Mike, this is beautiful. Thank you so much for your thoughtful feedback. I've been at astronomy/astrophotography for about 5 months now.
Yeah, the file is big because I was sort of shooting all over the place and kept all of it in the stack. Nice crop.
My stars were certainly eggs, at best. My lowly manual/clock drive CG-5 can't do any better. How did you make the stars so small and faint? I feel like they compliment the DSO really well in your edit, as opposed to overpower it.
Your edit is inspiring that I might be able to create some truly beautiful pics at some point.
I'm not too far ahead of you! I goofed around (literally not much more than that) in years past every now and then, but just now coming up on a year since I started pointing the camera skyward more often and started some basic research. But it was last fall by the time I got my mount, and then processing software, and finally the ED scope.
If you're having fun, enjoy the challenge, and can handle things going sideways every now and then (they just do), you'll be well on your way. Just takes practice, experimentation, reading, and sometimes a bit of a shopping spree too. Oh and before the shopping, just proper expectations of what your equipment can do, and what it can't readily do, absent a lot of extra time and work.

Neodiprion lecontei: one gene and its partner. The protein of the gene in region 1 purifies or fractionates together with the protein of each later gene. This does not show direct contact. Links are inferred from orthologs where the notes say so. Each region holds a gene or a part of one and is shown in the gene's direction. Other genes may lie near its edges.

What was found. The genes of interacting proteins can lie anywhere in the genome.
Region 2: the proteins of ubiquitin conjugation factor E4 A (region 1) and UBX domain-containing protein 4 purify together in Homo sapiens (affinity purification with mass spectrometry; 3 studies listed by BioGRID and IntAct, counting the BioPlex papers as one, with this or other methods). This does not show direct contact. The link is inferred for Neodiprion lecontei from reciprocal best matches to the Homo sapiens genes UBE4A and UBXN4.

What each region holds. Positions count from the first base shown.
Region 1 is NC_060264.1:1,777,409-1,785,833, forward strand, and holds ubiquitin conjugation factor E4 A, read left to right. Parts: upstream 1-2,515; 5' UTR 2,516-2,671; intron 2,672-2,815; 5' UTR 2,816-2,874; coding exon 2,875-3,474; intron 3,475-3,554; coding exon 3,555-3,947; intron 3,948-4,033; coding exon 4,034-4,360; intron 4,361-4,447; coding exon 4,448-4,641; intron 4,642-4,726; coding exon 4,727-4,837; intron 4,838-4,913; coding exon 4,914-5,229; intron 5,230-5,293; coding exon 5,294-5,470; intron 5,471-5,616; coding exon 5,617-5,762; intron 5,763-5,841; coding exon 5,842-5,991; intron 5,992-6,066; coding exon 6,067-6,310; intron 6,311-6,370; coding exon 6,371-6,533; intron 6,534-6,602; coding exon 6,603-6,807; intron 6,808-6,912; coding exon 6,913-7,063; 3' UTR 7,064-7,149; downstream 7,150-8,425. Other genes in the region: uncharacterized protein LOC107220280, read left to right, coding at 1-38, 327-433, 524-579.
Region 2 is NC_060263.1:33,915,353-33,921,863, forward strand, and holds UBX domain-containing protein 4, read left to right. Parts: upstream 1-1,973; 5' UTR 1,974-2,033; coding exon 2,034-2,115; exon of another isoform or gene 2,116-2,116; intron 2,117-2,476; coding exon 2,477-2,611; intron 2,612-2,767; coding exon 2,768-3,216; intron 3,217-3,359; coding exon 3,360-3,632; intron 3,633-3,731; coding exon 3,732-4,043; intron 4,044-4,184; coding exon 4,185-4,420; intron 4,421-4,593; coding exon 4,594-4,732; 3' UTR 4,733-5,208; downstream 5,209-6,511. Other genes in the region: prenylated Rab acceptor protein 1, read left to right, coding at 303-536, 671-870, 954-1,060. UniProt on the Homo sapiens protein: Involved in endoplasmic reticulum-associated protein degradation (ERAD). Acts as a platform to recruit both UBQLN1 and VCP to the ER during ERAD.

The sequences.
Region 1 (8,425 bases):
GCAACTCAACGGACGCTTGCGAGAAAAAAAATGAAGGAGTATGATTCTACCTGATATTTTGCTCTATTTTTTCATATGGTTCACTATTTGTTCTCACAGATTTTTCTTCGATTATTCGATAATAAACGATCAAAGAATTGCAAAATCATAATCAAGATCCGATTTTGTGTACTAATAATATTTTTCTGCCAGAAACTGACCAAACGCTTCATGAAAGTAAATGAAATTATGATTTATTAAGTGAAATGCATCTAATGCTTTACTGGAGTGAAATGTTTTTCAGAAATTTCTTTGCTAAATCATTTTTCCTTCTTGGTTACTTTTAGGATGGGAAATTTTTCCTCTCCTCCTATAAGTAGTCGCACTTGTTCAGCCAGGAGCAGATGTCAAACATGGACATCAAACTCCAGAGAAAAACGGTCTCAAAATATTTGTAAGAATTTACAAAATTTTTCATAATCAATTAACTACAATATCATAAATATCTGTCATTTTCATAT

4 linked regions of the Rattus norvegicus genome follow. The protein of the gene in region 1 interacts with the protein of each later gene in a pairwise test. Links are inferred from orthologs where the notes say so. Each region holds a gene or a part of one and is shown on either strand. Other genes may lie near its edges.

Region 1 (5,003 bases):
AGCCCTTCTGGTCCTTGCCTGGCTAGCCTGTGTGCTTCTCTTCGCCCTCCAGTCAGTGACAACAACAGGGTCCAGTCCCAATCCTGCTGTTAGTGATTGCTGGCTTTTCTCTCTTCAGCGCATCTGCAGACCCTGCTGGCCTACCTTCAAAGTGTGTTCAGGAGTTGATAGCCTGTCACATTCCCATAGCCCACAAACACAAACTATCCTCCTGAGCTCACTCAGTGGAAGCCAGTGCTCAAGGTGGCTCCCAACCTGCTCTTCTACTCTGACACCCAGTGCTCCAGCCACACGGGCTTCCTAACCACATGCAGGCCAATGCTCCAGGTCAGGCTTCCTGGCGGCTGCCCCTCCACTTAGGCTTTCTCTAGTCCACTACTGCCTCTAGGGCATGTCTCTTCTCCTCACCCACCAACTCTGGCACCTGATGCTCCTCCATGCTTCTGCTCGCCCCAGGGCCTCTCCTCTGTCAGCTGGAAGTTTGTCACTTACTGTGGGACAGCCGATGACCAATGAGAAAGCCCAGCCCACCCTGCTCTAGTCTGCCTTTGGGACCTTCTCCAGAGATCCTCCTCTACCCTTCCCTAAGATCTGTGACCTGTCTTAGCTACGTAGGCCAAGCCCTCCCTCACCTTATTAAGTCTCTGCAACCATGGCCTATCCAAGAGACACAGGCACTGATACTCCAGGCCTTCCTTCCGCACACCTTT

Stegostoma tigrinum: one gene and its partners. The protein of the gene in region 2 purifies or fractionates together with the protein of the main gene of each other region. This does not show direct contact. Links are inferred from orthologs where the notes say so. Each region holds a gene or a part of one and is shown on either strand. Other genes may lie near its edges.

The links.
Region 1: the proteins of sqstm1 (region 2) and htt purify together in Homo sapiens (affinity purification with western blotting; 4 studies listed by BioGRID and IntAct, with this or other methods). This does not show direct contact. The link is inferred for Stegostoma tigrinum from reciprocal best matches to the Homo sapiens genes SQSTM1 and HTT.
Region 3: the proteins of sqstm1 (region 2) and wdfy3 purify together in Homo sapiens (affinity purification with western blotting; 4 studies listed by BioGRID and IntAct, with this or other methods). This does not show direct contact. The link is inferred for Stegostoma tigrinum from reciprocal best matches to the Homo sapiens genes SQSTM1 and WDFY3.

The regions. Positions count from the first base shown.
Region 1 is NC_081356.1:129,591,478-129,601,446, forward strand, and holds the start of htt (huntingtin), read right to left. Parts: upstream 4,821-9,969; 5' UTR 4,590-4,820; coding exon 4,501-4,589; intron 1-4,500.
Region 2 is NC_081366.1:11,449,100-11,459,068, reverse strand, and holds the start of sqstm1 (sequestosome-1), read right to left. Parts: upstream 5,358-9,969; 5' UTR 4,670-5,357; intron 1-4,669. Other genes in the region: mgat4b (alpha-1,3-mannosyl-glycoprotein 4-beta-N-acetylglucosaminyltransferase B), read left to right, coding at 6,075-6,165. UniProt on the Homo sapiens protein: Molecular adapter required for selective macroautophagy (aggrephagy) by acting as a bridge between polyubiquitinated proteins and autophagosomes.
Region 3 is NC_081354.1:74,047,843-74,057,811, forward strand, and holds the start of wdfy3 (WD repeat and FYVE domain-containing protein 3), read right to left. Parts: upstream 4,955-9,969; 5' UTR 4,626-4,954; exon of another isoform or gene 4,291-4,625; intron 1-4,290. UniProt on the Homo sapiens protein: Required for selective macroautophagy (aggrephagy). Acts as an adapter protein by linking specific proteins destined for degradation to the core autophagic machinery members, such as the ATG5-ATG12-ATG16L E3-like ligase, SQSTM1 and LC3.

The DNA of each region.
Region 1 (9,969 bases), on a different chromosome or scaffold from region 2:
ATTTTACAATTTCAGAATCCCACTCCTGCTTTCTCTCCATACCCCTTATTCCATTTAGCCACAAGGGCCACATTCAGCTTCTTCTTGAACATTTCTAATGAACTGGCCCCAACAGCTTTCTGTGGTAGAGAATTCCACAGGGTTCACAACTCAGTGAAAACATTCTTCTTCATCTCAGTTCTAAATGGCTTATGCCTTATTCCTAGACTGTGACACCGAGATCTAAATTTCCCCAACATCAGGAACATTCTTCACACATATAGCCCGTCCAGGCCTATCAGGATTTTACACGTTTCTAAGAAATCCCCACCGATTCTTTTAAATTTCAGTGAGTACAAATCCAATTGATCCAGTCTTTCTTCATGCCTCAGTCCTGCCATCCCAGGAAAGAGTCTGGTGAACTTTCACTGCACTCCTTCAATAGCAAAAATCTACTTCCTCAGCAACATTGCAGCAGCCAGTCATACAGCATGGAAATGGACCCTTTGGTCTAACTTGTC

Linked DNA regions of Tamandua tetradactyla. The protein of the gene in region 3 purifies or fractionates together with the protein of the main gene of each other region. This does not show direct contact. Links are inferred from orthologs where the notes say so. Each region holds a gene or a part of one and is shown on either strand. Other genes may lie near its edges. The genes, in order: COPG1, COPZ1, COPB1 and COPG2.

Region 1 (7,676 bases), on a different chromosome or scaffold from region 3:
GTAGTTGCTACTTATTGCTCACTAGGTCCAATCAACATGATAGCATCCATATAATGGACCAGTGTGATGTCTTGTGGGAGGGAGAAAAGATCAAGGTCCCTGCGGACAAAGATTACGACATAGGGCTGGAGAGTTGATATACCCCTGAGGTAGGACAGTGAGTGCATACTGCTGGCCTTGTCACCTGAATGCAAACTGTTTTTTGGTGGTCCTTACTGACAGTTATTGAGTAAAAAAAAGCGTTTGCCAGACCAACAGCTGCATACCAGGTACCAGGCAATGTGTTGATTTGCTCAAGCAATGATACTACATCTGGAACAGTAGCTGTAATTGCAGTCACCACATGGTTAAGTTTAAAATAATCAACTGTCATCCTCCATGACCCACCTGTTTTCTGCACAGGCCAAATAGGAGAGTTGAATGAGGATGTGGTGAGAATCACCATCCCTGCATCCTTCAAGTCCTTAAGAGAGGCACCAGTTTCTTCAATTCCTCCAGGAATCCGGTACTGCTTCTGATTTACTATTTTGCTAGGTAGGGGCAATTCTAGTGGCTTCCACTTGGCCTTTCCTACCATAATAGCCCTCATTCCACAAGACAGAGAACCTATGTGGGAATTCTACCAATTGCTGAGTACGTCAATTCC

There are a lot of ways to shrink, dim, or push back stars in order to enhance the prominence of a DSO target. For your data, in Startools, I used the Shrink module and Super Structure module with settings I thought appropriate to the task. I also went easy on the initial stretching. If the data doesn't support it, as here, a big stretch just to see as much of the target as you can will also stretch out all the stars and unwanted noise as well. I probably could have tried to warp the egg stars back into normal space lol, but really didn't think it was too necessary. All is good as long as you don't lean too close to the screen and start staring at the little things.
Another popular trick is to process starry and starless layers separately, then bring them back together afterwards.
For Gimp - well I'm not real sure, as I gave up on Gimp for processing pretty early on, even though I had the two main astro plugins for it (which don't compare to the plugins available for PS). Mind the stretching, as noted. I also think I remember one of the Youtubers - Astrofarsography - had a couple Gimp tutorials, one of which covered shrinking and/or dimming (unsure which it was) of stars. So you might look into those techniques.